By Martyn Herman
PARIS (Reuters) – Top seed Novak Djokovic might be out of pocket after trashing the floor of a Roland Garros gym but there was little else troubling the Serb after he opened his French Open bid on Monday by dismantling Poland’s Hubert Hurkacz.
The 32-year-old, bidding for a second Roland Garros title and to become the first man in the professional era to hold all four Grand Slam titles on two separate occasions, mixed power and precision in equal measure to win 6-4 6-2 6-2.
Reigning champion Rafael Nadal, the man most likely to block Djokovic’s path to a second “Nole Slam”, had earlier launched his bid for a 12th title on the Parisian clay in sublime style.
But Djokovic more than matched the Spaniard’s display with a near faultless performance in the afternoon sunshine on Court Philippe Chatrier to seal a 22nd consecutive win in Grand Slam play since losing in the quarter-finals here last year.
On Friday Djokovic posted a video after the medicine ball he was working out on went through a wooden floor.
“I probably will,” Djokovic told reporters when asked if he had received a repair bill. “The damage was pretty big, I must say. You know, huge muscles that I possess, it’s kind of
expected I make the big hole like that.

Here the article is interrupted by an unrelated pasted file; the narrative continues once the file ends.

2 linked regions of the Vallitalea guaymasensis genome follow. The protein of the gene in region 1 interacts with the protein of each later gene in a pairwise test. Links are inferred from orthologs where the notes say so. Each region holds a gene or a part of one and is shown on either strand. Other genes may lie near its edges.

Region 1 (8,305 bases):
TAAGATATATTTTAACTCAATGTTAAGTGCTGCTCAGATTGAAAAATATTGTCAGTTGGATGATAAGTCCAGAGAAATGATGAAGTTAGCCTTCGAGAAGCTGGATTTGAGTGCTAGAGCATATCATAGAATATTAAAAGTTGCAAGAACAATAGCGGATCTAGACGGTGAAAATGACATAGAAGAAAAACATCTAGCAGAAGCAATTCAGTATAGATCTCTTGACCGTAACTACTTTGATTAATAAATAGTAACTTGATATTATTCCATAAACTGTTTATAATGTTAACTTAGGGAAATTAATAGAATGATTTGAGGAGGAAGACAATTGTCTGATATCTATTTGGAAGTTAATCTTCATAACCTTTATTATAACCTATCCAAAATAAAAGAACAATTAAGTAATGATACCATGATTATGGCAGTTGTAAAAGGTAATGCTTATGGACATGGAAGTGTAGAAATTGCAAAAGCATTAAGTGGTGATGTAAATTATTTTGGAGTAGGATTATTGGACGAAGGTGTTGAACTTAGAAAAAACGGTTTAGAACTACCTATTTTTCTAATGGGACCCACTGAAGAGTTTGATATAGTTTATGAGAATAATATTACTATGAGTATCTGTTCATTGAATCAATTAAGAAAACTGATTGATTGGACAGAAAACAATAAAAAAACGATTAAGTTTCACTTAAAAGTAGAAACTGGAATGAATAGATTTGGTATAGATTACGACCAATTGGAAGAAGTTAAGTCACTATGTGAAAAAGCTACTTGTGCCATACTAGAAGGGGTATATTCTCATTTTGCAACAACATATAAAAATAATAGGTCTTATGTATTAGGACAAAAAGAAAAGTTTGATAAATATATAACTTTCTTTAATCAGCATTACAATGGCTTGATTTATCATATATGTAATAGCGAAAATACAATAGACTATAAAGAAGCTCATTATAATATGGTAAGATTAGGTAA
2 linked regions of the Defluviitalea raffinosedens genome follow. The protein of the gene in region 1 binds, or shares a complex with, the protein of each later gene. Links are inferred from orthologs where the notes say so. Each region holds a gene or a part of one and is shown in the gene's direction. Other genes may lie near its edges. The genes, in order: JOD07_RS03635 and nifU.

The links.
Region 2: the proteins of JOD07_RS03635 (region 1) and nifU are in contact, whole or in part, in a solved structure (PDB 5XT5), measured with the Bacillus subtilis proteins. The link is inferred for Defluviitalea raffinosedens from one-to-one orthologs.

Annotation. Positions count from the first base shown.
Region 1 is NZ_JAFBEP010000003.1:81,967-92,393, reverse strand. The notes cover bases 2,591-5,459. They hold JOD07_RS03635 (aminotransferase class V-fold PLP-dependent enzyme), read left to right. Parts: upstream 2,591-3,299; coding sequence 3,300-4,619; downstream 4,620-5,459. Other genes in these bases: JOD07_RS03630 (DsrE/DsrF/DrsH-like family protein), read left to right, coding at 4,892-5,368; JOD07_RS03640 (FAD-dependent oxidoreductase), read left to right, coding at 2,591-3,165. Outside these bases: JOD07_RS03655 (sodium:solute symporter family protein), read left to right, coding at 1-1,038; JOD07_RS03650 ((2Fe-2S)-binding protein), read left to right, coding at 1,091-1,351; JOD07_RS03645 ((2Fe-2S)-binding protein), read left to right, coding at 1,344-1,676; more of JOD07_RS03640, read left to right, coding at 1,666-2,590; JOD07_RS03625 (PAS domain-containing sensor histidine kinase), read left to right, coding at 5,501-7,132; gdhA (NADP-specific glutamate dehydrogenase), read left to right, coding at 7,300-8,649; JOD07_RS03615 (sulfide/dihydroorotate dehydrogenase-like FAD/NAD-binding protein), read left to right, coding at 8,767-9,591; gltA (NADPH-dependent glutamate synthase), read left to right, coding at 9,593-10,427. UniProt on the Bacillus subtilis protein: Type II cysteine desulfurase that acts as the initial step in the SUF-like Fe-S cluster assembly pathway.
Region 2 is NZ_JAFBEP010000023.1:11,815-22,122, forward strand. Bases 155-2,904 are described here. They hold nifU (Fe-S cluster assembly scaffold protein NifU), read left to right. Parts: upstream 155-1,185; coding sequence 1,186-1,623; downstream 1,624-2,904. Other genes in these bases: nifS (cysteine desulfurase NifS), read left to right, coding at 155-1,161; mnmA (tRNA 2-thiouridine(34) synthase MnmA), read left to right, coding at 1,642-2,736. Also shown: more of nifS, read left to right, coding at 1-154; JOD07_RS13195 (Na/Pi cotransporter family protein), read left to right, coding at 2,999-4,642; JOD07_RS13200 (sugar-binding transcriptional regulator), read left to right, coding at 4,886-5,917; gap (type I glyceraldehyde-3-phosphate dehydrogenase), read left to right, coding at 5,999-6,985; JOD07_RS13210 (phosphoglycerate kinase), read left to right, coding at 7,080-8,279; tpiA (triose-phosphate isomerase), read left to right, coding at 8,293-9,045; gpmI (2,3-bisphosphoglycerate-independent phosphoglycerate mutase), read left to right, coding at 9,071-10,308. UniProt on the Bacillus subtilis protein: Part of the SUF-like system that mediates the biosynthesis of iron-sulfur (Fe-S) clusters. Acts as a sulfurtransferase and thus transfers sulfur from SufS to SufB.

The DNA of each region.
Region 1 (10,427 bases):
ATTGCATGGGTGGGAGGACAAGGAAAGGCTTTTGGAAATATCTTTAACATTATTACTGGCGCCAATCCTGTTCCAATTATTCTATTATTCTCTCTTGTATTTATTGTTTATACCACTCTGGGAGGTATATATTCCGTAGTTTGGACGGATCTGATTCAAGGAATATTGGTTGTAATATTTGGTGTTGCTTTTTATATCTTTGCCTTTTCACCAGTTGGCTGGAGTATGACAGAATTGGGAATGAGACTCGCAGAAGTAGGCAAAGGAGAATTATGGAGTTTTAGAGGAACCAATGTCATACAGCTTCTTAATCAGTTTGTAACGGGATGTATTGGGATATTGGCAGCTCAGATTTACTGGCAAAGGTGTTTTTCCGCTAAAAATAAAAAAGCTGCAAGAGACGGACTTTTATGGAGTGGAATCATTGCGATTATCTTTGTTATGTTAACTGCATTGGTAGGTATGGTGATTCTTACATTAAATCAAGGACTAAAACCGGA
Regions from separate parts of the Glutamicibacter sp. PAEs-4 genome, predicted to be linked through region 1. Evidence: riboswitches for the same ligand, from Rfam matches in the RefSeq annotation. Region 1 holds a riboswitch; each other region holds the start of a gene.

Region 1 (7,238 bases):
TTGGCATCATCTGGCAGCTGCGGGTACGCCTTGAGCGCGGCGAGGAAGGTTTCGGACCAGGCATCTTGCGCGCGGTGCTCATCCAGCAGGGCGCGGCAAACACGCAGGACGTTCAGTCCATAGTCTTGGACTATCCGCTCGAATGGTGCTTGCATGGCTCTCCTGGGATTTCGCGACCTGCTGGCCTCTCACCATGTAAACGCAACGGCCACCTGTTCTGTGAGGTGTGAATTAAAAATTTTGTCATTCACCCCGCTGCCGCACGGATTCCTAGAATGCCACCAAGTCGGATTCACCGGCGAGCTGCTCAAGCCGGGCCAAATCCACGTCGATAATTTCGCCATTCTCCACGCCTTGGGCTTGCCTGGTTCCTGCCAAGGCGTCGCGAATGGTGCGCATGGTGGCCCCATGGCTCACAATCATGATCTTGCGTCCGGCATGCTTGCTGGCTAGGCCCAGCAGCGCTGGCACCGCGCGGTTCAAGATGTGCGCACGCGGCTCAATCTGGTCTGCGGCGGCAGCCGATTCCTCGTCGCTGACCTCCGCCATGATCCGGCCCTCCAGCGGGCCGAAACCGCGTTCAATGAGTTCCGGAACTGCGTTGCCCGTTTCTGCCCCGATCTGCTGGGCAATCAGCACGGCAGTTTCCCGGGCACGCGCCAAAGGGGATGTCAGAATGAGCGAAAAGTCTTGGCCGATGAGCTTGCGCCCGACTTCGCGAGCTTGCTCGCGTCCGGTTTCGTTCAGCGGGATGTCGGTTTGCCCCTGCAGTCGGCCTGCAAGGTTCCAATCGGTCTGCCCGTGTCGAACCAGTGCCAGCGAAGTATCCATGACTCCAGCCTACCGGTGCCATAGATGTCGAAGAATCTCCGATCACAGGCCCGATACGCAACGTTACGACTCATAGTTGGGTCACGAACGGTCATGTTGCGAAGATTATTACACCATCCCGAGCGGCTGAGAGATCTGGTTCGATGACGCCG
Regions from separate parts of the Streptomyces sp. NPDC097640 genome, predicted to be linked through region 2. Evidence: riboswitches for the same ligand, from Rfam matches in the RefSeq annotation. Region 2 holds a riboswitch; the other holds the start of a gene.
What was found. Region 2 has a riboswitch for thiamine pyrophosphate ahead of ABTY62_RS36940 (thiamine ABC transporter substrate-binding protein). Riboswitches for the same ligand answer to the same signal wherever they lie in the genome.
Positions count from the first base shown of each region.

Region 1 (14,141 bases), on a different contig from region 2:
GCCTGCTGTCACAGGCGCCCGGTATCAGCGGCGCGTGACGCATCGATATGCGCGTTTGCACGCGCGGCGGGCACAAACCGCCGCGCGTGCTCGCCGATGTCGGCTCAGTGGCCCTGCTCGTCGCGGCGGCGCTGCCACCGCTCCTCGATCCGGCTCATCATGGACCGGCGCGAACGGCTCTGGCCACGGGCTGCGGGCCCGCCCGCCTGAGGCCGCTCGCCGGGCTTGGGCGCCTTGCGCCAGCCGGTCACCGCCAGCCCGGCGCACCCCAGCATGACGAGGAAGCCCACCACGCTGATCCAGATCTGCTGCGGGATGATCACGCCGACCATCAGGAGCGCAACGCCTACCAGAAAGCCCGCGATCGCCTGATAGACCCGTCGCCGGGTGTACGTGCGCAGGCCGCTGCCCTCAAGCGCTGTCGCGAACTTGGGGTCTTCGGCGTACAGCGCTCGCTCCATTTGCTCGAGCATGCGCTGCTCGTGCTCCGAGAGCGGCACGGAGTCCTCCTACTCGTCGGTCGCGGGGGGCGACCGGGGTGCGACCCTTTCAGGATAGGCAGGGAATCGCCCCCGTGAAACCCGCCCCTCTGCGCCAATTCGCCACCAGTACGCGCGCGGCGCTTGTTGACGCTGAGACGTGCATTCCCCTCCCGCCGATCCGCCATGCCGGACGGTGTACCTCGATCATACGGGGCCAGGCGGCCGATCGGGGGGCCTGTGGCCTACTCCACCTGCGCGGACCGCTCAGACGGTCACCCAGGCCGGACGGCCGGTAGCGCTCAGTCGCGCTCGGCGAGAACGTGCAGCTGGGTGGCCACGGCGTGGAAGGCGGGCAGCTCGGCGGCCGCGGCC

“I just swing with the ball quite hard in front of me, kind of to warm up upper body, and after a second throw, I heard a crack. The wooden floor completely collapsed under).
“They fixed it in less than a day. Next day it wasn’t there. But next day I was doing it on a concrete wall and concrete steps. I learned my lesson.”
Djokovic is bidding for his second title at Roland Garros having beaten Andy Murray in 2016 to hold all four Slams together and match Rod Laver’s 1969 feat.
Since his first, the French Open has undergone a huge makeover and Djokovic said he is impressed with the revamp of Chatrier, hinting that it could give him a subtle advantage.
“Very nice. Great job, Roland Garros, for sure, to make this kind of renovation in less than 12 months is really impressive,” he told reporters. “It’s a pleasure to play in the new court. It’s different. It’s a different feeling.
“It looks different, obviously, and feels a bit different.
Feels a little bit more like indoor, which I like.”
Djokovic broke serve in the opening game on his way to taking the opening set in routine fashion and the only blip was when he dropped serve at 4-1 in the second set.
The match was more or less in the bag by then, however, and Djokovic cantered to victory to set up a second-round clash with Swiss lucky loser Laaksonen.
Djokovic has prior experience in needing a French Open title to win four Grand Slams in a row, although this time perhaps there is less pressure as he already triumphed on the clay.
The routine will be the same though.
“I just need to be in my lockdown, so to say, mentally, and just do things that have worked for me in the past,” he said.
(Reporting by Martyn Herman; Editing by David Holmes and Toby Davis)